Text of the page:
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UNITED STATES v. WHITE

May 28, 1982

UNITED STATES OF AMERICA, PLAINTIFF,
v.
HENRY WHITE, DEFENDANT. UNITED STATES OF AMERICA, PLAINTIFF, V. $38,394 U.S. CURRENCY, DEFENDANT, HENRY WHITE, CLAIMANT.



The opinion of the court was delivered by: Shadur, District Judge.

MEMORANDUM OPINION AND ORDER

Henry White ("White") was arrested on a charge of possession of heroin with intent to distribute. Immediately after his arrest government agents searched another apartment in the same building (White owned the building) and seized $38,394.*fn1 This Court conducted a trial of the criminal offense and a separate hearing under Fed.R. Crim.P. ("Rule") 41(e), the latter on White's motion for return of the money as having been seized unlawfully. White was convicted on the criminal charge but prevailed on his Rule 41(e) motion.

Our Court of Appeals then upheld the conviction but reversed the Rule 41(e) ruling. United States v. White, 660 F.2d 1178 (7th Cir. 1981). It did not reach (660 F.2d at 1184 n. 8) — and this Court must now decide — whether t1he search itself was lawful. For the reasons stated in this memorandum opinion and order White's Rule 41(e) motion is granted and the related civil forfeiture action is dismissed as moot.*fn2

Facts*fn3

In November 1979 the Organized Crime Division of the Chicago Police Department joined forces with the Drug Enforcement Administration ("DEA") to investigate White's heroin-selling activities. That investigation culminated the evening of March 11, 1980 when undercover agents Christine Kolman ("Kolman") and John Duckhorn ("Duckhorn") went to White's apartment building, ostensibly to purchase heroin. Upon arrival they found White in the first floor apartment along with Raymond Council ("Council") and Bernard Rogers ("Rogers"). After agents negotiated a deal Kolman left the apartment with Rogers, supposedly to get money from her car.

Kolman's action was the signal for other agents who had surrounded the building. Rogers was arrested upon leaving the building and the agents took his keys so they could gain entry to the apartment. About six to eight agents, some with guns drawn, entered the first floor apartment unannounced. Within minutes 12 agents were in the apartment. White and Council were arrested immediately.

Rogers was brought back into the apartment, and all three were handcuffed and read their Miranda rights. Council and Rogers refused to cooperate, but White agreed to waive his Miranda rights. Because White appeared cooperative, Sergeant Cline ("Cline") and DEA agent John Gallagher ("Gallagher") took White, alone, out to the back porch. They asked him if there was any heroin in the apartment other than what had been found in the kitchen. White responded there wasn't. One of the agents then asked if they could search the third floor apartment (intending to see if there was any other heroin), and White agreed. Government agents immediately searched that apartment and, under circumstances described later in this opinion, found the $38,394 in a flight bag in a closet.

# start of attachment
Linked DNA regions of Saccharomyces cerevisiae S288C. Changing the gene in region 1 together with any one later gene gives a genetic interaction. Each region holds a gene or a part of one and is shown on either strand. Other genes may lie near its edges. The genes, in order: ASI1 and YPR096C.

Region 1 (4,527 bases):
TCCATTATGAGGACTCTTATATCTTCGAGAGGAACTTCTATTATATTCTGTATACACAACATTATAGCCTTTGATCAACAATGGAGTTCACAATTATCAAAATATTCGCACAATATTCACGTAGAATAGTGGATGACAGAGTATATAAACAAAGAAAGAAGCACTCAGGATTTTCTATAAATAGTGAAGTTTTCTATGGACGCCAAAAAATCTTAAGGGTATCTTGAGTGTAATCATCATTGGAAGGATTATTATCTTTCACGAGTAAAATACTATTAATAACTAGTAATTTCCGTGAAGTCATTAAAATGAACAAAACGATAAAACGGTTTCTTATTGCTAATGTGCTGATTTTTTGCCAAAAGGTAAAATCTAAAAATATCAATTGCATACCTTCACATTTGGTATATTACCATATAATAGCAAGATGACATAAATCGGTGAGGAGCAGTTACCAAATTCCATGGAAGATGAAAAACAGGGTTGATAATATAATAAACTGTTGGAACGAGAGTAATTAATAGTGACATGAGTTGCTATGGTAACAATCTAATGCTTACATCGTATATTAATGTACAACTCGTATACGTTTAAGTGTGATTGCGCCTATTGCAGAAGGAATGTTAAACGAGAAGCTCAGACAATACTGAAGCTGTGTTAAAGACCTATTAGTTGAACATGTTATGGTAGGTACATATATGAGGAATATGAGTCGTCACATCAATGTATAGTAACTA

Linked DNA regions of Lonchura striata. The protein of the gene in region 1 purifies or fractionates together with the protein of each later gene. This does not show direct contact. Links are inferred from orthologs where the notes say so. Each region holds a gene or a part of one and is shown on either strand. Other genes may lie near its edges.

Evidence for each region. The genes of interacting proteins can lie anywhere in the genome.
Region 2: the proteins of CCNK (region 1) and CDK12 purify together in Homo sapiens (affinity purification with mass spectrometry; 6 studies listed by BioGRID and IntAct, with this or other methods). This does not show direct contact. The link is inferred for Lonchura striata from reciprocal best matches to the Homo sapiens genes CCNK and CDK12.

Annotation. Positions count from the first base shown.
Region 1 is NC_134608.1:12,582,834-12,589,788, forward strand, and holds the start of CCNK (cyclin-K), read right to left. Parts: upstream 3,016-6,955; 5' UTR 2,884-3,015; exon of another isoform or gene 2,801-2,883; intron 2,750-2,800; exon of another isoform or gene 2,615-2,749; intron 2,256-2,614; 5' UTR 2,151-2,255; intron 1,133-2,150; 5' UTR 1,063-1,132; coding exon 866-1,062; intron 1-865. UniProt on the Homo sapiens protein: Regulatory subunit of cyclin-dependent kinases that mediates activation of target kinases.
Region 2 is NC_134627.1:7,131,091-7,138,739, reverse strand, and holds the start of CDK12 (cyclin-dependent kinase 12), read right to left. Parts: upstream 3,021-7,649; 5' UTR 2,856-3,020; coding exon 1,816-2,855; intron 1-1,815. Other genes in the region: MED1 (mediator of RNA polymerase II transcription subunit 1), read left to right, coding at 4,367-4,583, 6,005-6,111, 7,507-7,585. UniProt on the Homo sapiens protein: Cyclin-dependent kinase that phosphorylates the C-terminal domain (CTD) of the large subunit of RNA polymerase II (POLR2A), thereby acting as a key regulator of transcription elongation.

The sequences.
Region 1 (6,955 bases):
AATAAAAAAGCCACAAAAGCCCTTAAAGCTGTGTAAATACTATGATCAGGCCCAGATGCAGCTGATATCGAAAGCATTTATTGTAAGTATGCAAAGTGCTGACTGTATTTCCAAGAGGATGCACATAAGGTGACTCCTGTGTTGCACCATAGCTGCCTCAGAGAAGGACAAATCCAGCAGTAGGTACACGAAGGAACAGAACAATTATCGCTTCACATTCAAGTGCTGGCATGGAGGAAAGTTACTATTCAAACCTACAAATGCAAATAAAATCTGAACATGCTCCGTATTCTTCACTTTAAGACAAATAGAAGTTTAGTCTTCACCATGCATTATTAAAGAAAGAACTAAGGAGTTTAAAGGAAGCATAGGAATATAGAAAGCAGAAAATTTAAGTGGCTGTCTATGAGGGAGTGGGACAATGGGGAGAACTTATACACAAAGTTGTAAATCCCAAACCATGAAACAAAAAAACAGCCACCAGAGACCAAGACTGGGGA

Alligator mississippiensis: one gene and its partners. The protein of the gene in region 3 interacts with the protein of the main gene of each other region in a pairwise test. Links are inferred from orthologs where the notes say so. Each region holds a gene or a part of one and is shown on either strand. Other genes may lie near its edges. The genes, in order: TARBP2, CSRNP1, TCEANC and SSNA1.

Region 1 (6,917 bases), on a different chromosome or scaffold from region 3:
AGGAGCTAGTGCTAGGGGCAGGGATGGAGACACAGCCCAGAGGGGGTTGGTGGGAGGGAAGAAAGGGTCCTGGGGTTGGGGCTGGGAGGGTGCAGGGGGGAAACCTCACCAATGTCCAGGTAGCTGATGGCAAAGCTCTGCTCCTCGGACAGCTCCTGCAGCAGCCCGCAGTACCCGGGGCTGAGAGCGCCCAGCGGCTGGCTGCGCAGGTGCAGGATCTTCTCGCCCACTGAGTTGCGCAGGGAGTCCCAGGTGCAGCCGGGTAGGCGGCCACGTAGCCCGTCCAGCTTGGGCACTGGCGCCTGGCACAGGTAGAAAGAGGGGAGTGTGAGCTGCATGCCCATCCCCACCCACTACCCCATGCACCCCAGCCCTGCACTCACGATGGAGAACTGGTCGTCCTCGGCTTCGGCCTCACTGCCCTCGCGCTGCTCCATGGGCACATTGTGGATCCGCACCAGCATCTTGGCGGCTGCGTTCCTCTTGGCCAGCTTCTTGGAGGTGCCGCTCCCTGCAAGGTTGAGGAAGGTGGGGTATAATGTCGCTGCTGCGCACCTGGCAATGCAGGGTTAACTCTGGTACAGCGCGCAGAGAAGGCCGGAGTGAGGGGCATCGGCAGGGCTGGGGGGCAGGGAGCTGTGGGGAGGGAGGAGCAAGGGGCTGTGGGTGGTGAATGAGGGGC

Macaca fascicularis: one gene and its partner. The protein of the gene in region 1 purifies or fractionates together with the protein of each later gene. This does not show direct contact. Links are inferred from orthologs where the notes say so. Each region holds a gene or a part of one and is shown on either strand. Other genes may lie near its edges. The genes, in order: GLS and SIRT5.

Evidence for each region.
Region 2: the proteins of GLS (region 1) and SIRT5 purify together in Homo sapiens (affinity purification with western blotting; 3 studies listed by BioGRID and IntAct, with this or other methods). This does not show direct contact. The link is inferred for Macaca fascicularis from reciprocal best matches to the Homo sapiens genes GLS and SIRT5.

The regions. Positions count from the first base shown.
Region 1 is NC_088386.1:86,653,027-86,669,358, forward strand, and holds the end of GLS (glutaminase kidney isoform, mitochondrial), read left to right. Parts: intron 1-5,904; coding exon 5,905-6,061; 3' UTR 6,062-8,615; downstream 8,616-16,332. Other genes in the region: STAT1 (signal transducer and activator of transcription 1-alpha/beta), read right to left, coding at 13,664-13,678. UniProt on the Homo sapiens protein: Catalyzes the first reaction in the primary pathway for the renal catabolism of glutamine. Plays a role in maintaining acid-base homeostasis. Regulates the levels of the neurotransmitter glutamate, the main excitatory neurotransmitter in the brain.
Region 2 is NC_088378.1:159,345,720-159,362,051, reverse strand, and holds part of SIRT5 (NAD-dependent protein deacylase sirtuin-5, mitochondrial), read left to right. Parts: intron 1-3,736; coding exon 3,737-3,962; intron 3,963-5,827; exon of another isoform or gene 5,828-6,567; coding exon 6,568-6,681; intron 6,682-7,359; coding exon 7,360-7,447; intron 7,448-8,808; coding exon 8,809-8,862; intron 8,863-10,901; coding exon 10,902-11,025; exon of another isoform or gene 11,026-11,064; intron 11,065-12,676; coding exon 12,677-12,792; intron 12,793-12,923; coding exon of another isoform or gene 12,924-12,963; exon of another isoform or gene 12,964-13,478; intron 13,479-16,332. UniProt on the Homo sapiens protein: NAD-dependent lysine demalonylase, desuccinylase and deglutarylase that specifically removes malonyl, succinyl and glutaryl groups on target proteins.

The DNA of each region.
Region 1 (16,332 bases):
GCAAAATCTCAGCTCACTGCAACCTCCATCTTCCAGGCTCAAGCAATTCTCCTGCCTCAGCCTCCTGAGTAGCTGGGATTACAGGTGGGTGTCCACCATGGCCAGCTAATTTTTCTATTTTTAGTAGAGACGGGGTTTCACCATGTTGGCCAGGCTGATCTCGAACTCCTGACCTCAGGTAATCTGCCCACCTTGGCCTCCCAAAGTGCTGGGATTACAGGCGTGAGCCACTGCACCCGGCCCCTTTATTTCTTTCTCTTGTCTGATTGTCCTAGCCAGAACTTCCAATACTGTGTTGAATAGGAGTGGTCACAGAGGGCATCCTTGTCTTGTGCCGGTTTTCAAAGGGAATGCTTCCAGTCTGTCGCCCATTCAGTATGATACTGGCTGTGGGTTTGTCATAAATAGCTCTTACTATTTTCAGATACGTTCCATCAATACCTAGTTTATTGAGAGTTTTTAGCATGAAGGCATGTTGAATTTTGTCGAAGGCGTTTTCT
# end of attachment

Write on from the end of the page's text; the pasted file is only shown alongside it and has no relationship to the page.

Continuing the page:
Voluntariness of the Consent

Initially the government contends the search was lawful because of White's consent. This Court finds White did agree to let the agents search the third floor apartment for heroin. But that does not end the inquiry, for the government has the burden of proving consent was freely and voluntarily given. Bumper v. North Carolina, 391 U.S. 543, 88 S.Ct. 1788, 20 L.Ed.2d 797 (1968). White's consent must therefore be examined in the totality of circumstances to determine if there were any express or implied coercion. Schneckloth v. Bustamonte, 412 U.S. 218, 93 S.Ct. 2041, 36 L.Ed.2d 854 (1973).

There was no express coercion. For example, the agents did not tell White if he refused to consent they would obtain a search warrant anyway. But a consent can be involuntary because of a coercive atmosphere. See, United States v. Gillespie, 650 F.2d 127, 129 (7th Cir. 1981). On that score the relevant factors line up this way:

Indicating Voluntariness:

    (1) At the time of consent neither officer had
  his gun drawn.
    (2) There is no evidence of any threats,
  promises or subtle coercion.
    (3) White had substantial prior contact with
  the law.
    (4) White's co-conspirators refused to
  cooperate. United States v. Goldstein,
  635 F.2d ...

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